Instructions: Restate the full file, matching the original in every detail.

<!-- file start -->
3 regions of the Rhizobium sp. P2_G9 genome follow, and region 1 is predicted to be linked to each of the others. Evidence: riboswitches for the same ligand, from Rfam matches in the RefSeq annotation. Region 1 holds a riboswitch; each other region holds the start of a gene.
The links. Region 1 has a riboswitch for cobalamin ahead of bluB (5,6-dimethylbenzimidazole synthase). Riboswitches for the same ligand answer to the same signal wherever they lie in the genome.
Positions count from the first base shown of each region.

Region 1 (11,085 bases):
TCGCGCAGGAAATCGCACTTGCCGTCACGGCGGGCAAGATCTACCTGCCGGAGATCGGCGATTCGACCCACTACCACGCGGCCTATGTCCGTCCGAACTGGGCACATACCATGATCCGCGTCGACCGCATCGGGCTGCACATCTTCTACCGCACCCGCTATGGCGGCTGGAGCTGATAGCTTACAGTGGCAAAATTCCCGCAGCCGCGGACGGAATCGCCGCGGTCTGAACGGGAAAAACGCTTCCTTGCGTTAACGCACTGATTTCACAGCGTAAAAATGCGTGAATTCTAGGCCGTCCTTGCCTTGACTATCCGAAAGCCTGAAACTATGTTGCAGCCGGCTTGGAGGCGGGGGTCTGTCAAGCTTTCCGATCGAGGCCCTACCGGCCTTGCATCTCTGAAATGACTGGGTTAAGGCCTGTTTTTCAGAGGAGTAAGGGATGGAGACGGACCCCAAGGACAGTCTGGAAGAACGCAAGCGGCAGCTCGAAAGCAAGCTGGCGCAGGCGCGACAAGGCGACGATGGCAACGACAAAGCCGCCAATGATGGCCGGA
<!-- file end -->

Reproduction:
3 regions of the Rhizobium sp. P2_G9 genome follow, and region 1 is predicted to be linked to each of the others. Evidence: riboswitches for the same ligand, from Rfam matches in the RefSeq annotation. Region 1 holds a riboswitch; each other region holds the start of a gene.
The links. Region 1 has a riboswitch for cobalamin ahead of bluB (5,6-dimethylbenzimidazole synthase). Riboswitches for the same ligand answer to the same signal wherever they lie in the genome.
Positions count from the first base shown of each region.

Region 1 (11,085 bases):
TCGCGCAGGAAATCGCACTTGCCGTCACGGCGGGCAAGATCTACCTGCCGGAGATCGGCGATTCGACCCACTACCACGCGGCCTATGTCCGTCCGAACTGGGCACATACCATGATCCGCGTCGACCGCATCGGGCTGCACATCTTCTACCGCACCCGCTATGGCGGCTGGAGCTGATAGCTTACAGTGGCAAAATTCCCGCAGCCGCGGACGGAATCGCCGCGGTCTGAACGGGAAAAACGCTTCCTTGCGTTAACGCACTGATTTCACAGCGTAAAAATGCGTGAATTCTAGGCCGTCCTTGCCTTGACTATCCGAAAGCCTGAAACTATGTTGCAGCCGGCTTGGAGGCGGGGGTCTGTCAAGCTTTCCGATCGAGGCCCTACCGGCCTTGCATCTCTGAAATGACTGGGTTAAGGCCTGTTTTTCAGAGGAGTAAGGGATGGAGACGGACCCCAAGGACAGTCTGGAAGAACGCAAGCGGCAGCTCGAAAGCAAGCTGGCGCAGGCGCGACAAGGCGACGATGGCAACGACAAAGCCGCCAATGATGGCCGGA